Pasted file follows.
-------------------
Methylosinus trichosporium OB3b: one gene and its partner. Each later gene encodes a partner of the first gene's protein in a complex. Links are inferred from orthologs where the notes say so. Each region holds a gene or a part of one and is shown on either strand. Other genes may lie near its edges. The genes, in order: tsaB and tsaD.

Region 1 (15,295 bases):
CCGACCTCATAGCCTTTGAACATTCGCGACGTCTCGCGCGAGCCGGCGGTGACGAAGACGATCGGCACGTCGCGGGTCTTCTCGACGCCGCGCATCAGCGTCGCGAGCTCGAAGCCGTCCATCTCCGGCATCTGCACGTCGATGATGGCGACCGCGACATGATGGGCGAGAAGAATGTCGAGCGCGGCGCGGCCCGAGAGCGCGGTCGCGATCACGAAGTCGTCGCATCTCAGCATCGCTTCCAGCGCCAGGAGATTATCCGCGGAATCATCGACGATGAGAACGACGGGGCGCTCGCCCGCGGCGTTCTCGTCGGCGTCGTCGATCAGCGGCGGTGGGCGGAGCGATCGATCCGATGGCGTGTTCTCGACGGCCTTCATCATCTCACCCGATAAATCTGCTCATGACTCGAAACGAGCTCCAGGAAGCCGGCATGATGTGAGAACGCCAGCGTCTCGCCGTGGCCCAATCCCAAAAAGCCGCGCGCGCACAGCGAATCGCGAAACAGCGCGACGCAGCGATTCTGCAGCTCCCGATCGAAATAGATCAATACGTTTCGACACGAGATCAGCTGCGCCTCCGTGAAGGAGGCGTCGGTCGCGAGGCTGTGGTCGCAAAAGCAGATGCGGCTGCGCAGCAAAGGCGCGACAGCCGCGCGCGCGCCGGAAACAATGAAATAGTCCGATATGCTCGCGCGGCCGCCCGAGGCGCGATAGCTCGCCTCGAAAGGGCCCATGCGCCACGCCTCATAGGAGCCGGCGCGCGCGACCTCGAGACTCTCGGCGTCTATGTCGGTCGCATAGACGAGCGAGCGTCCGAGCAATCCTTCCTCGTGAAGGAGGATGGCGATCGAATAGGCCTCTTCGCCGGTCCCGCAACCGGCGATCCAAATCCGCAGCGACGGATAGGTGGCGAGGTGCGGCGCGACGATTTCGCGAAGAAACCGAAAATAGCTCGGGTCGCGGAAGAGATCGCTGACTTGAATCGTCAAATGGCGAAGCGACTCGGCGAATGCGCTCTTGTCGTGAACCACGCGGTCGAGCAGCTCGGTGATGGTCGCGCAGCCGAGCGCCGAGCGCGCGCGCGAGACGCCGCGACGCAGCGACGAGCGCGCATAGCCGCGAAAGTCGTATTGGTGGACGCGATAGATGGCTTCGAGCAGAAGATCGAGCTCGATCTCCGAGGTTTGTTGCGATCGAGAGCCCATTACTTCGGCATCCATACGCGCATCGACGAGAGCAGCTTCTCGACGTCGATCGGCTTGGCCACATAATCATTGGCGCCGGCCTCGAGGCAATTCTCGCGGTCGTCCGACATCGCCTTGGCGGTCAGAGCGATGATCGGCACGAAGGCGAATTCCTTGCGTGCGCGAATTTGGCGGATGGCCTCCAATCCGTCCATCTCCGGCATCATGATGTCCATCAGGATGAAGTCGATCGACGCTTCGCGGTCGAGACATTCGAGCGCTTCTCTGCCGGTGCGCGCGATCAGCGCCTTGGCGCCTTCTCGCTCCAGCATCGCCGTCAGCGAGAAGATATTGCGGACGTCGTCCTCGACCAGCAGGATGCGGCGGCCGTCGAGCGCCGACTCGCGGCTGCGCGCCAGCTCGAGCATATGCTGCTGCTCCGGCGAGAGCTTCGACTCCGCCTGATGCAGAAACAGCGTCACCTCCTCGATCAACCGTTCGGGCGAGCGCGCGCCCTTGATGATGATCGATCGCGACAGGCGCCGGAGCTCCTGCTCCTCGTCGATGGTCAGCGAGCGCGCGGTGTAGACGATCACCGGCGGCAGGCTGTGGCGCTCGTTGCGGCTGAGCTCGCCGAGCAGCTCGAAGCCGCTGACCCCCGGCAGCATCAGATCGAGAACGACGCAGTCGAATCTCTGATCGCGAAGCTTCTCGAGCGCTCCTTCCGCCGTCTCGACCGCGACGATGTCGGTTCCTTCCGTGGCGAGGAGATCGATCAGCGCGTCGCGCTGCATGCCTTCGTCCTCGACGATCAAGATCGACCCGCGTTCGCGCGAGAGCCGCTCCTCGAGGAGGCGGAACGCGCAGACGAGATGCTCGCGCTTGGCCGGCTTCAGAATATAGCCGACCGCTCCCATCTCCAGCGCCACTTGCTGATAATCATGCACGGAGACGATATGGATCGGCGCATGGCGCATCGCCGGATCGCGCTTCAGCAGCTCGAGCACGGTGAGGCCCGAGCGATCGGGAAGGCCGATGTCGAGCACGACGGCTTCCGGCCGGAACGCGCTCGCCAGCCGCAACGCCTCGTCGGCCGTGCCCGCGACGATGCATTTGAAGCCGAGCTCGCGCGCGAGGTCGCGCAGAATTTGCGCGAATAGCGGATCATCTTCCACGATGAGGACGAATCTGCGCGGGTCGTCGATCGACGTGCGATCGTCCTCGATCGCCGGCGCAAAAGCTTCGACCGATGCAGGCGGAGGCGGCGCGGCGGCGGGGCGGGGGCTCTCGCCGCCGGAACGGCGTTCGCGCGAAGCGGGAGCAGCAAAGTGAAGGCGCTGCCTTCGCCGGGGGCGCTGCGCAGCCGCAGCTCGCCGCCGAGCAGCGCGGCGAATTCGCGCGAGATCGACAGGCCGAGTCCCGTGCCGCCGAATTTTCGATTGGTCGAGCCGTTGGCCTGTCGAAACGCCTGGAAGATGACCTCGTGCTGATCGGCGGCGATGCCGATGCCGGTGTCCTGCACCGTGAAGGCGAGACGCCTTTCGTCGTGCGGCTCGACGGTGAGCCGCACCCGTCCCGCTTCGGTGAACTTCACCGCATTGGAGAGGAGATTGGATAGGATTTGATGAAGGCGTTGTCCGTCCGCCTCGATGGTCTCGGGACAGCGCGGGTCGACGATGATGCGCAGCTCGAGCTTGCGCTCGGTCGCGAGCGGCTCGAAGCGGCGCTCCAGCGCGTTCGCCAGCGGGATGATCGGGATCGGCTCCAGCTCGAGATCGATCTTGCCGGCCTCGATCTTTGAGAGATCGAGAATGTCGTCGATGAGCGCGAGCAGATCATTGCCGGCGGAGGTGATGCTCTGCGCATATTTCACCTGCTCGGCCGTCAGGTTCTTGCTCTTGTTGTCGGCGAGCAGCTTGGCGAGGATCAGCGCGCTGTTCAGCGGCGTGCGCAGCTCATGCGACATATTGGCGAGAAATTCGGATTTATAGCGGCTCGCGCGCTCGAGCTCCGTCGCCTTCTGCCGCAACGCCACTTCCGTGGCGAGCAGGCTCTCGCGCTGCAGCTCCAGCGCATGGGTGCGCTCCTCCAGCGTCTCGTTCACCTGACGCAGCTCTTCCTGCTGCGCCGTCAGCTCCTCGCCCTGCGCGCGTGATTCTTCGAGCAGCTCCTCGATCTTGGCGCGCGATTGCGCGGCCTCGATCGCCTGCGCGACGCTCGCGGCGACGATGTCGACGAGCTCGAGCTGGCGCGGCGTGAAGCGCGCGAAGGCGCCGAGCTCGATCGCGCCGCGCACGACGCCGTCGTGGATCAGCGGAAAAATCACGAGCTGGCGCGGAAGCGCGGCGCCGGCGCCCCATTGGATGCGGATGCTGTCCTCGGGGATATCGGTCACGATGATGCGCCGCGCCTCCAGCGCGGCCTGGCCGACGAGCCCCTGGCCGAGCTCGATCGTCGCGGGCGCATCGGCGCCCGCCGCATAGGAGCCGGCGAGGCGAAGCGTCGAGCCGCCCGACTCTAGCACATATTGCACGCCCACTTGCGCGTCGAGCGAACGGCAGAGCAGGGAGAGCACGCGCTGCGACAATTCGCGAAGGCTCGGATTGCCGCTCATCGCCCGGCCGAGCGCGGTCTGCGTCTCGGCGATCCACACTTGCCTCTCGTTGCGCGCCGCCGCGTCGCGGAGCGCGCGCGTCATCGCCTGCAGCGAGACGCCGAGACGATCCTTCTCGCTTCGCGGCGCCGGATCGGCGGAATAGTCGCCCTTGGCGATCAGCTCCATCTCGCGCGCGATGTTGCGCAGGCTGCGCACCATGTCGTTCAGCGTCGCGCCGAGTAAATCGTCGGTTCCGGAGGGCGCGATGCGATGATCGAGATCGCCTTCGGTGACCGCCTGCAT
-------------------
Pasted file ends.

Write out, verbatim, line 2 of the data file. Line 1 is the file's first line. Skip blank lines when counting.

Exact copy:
Region 1 (15,295 bases):